This seems like the perfect solution to me?

    • I don't personally like jquery mobile because I don't like one-page apps, or indeed, any framework that dictates how I organize my application. Though it may be an unpopular opinion, I dislike the whole convention over configuration theme that's popped up during the RoR popularity phase. Not only can my IDE write out any boilerplate, but I can also search for the linkage, and all that without making 80% of my application easy at the expense that 20% will be hard or impossible.

      Now, most of the applications

  • I don't get it (Score:5, Insightful)

    by quietwalker ( 969769 ) <> on Monday April 27, 2015 @04:41PM (#49563887)

    JQuery is just encapsulating some primarily dom-related javascript mainpulation routines with the added bonus that they try to eliminate browser differences. So, when you're saying that the browser provides features that jquery was needed for, you're really saying that the browser does things that javascript is no longer needed for.

    I'm just not seeing it though. With pure HTML & CSS and a fancy new browser, can I:

    Write ajax requests and parse and conditionally apply the results to various page elements?
    Dynamically add and remove elements?
    Perform liquid resizing based on a layout approach with glue elements and fixed-but-scalable areas - that is dependent upon the size of other elements rather than explicit browser viewport height/width?
    How about perform custom input box validation?
    Maybe set the value of a text box only when a value in a linked select box is changed?
    Pop up a dialog when a button is clicked?
    Start an image upload when you drag an image over a browser region?

    In the age of ever-closer-to-desktop-application websites, I'm only seeing more and more use of javascript frameworks - of which jquery is one - and frankly I don't see how anyone could do without it. Maybe if you're making static brochure sites, I suppose, but then you weren't using javascript for that anyway.

    Maybe the original poster meant to say "is it worth learning jquery instead of another framework or library" ? Otherwise I can't see anyone who actually creates web applications for a living even asking this.

    • Agree with this. Most of the people in this thread seem to spend their time reinventing the wheel as opposed to using libraries for what they are. Maybe certain aspects of JQuery aren't necessary anymore with modern browsers, but for the most part it offers some pretty awesome tools for getting your work done. And I'd prefer to spend more time developing unique stuff for my app as opposed to inventing generic stuff that JQuery already does fairly well.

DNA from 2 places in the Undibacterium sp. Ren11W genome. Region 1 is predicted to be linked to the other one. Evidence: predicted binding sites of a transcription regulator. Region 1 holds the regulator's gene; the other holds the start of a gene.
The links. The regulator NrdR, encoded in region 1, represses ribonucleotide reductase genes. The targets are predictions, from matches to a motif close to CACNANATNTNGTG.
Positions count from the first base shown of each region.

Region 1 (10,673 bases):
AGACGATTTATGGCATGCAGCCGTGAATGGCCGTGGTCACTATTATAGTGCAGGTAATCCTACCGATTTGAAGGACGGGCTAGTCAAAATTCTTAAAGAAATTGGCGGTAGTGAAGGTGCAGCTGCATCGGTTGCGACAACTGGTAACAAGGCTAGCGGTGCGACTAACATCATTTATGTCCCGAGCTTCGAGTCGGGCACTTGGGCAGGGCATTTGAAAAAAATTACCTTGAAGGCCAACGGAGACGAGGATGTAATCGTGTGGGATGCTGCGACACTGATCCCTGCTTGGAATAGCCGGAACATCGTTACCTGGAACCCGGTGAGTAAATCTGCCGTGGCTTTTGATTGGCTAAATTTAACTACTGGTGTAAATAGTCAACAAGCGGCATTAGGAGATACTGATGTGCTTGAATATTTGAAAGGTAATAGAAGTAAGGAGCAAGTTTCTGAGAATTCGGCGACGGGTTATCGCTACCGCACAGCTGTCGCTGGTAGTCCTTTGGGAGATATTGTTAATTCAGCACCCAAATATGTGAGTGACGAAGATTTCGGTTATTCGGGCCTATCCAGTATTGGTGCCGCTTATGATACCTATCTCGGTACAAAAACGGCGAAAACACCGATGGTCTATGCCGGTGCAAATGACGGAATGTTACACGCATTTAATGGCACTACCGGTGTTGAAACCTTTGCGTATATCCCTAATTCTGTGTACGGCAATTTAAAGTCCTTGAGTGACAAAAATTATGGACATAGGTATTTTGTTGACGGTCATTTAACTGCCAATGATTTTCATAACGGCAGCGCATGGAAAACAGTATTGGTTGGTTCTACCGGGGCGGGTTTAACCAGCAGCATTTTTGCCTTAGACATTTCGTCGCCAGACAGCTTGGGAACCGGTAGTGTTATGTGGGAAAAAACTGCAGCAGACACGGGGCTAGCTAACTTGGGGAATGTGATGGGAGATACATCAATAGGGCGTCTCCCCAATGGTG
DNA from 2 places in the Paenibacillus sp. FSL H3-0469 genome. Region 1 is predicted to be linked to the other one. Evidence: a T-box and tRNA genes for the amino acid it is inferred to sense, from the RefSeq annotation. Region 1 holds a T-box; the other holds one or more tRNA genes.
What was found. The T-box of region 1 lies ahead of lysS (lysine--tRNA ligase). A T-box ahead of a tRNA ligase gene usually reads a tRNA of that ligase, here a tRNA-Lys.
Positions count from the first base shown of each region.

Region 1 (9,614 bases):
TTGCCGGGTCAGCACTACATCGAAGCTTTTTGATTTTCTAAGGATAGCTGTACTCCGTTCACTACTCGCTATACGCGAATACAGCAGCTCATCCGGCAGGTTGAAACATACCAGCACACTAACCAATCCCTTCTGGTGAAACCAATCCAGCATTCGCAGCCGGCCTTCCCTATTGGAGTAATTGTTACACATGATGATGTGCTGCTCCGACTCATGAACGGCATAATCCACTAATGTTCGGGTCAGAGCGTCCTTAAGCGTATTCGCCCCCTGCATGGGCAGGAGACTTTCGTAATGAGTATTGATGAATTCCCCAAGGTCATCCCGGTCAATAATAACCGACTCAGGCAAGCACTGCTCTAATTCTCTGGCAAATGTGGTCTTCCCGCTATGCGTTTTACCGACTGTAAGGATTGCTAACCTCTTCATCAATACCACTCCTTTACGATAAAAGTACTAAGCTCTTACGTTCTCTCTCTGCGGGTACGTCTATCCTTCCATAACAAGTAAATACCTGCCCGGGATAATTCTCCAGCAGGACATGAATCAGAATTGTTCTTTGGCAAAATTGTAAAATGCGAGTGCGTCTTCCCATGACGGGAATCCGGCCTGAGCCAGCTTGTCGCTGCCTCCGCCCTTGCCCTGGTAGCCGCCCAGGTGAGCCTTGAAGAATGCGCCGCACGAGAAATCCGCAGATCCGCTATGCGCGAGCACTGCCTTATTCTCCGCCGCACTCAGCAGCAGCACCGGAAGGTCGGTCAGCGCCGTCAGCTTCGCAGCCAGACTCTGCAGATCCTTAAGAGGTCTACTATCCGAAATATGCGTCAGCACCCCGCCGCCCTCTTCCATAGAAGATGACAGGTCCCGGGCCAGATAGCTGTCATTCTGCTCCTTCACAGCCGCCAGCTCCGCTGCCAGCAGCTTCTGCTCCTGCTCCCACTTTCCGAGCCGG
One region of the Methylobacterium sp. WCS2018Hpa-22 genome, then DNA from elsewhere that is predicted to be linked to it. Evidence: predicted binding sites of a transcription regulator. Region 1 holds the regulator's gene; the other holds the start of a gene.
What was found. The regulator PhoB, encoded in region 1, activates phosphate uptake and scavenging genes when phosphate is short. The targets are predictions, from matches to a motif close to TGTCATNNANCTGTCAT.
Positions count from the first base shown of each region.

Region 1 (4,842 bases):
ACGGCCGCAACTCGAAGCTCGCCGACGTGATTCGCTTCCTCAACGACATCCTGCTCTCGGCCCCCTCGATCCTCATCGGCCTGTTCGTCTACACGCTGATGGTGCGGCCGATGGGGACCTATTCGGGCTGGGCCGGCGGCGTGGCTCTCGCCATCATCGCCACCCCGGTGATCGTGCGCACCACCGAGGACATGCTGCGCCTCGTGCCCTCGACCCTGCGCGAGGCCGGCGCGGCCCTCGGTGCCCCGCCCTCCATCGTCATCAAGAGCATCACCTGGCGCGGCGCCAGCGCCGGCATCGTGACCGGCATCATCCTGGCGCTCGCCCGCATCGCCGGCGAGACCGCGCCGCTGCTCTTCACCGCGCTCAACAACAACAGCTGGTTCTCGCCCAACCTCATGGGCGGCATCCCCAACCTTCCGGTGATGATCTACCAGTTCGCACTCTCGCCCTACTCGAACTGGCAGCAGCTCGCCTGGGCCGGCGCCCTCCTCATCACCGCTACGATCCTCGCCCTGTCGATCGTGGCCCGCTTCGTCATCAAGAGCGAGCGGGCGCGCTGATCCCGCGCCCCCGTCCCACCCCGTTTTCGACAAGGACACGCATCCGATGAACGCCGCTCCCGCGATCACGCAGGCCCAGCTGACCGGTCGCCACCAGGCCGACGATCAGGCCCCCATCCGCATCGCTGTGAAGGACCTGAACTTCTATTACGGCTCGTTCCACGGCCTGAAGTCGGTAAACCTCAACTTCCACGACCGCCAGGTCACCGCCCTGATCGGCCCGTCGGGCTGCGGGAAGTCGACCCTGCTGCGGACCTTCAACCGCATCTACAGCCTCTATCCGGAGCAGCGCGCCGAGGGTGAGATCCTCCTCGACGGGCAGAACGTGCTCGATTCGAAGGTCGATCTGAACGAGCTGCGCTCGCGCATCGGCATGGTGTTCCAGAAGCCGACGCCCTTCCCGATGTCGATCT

• by LDAPMAN ( 930041 )


    • by guruevi ( 827432 )

      Yes, you can (jQuery just encapsulates a lot of 'common' JS tricks). But the post is advocating for the latest framework/library du jour which does the same thing, sometimes faster, sometimes with more options or less code but the same nonetheless. jQuery is fine for what it does. I've tried using Angular, Backbone etc but unless you have something you can build something from the ground up around those libraries, they're quite useless or require a lot of custom implementation when using existing data sourc

  • 5 Minutes (Score:5, Insightful)

    by wisnoskij ( 1206448 ) on Monday April 27, 2015 @05:05PM (#49564101) Homepage
    It takes like 5 minutes to learn to use Jquery, it is used in 90% of all current websites, and is still one of the best if not the best library for dynamic DOM manipulation and has incredibly easy to use ajax requests. I cannot imagine creating a dynamic website without it.
  • Learning JQuery is just learning CSS. CSS is pretty important to know, if you want to do anything with the web.
  • If you need to support IE 7, definitely. But if you don't, you what? Use it anyway. The best of jQuery has been brought into the JavaScript language itself and other libraries. But jQuery still makes a lot of little things easier.

    You could use the new querySelectorAll functionality in JavaScript, but learning that teaches you the basics of how to use jQuery. Also, I think jQuery still has a few selectors that aren't in querySelectorAll . Furthermore, querySelectorAll is very long to type.

    You can use a

  • jQuery is a crutch. (Score:4, Interesting)

    by extranatural ( 937162 ) on Monday April 27, 2015 @08:31PM (#49565345)
    I saw a very insightful & funny talk on this subject last year. The very clever Josh Broton lays out exactly why jQuery has become an excuse not to do it right the first time. Basically it comes down to this:

    A few facts about latency and user behavior: "...250 milliseconds can be the difference between a return customer and an abandoned checkout cart." "...every 100 milliseconds of latency resulted in a 1% loss of sales." "...lose 20% of their traffic for each additional 100 milliseconds it takes a page to load."

    The average overhead jQuery adds to a website: "... add roughly 150ms to 1 full second of load time..."

    He goes into many other good reasons too, it's well worth a read.

    Slide here: []
  • I recently coded a highly dynamic webpage using jquery and to my surprise it ended up working in all versions of IE, all versions of Firefox, and Chrome on Android. This greatly enhances the availability of my site. How do I get such compatibility for free without using jQuery?
  • Does most of what i ever wanted jQuery for.
  • I find myself relying less and less on jQuery and more and more on AngularJS and native HTML5/CSS3 (+Bootstrap), (and Lodash for the FP bits). The AngularJS stuff encapsulates the DOM manipulation more cleanly and HTML5/CSS3 has gotten powerful enough to do declaratively what you used to have to do programmatically. However, it is still handy to know some jQuery, particularly to shim the code a bit around the edges of Angular and for various programming tasks. jQuery can make code cleaner, too, though it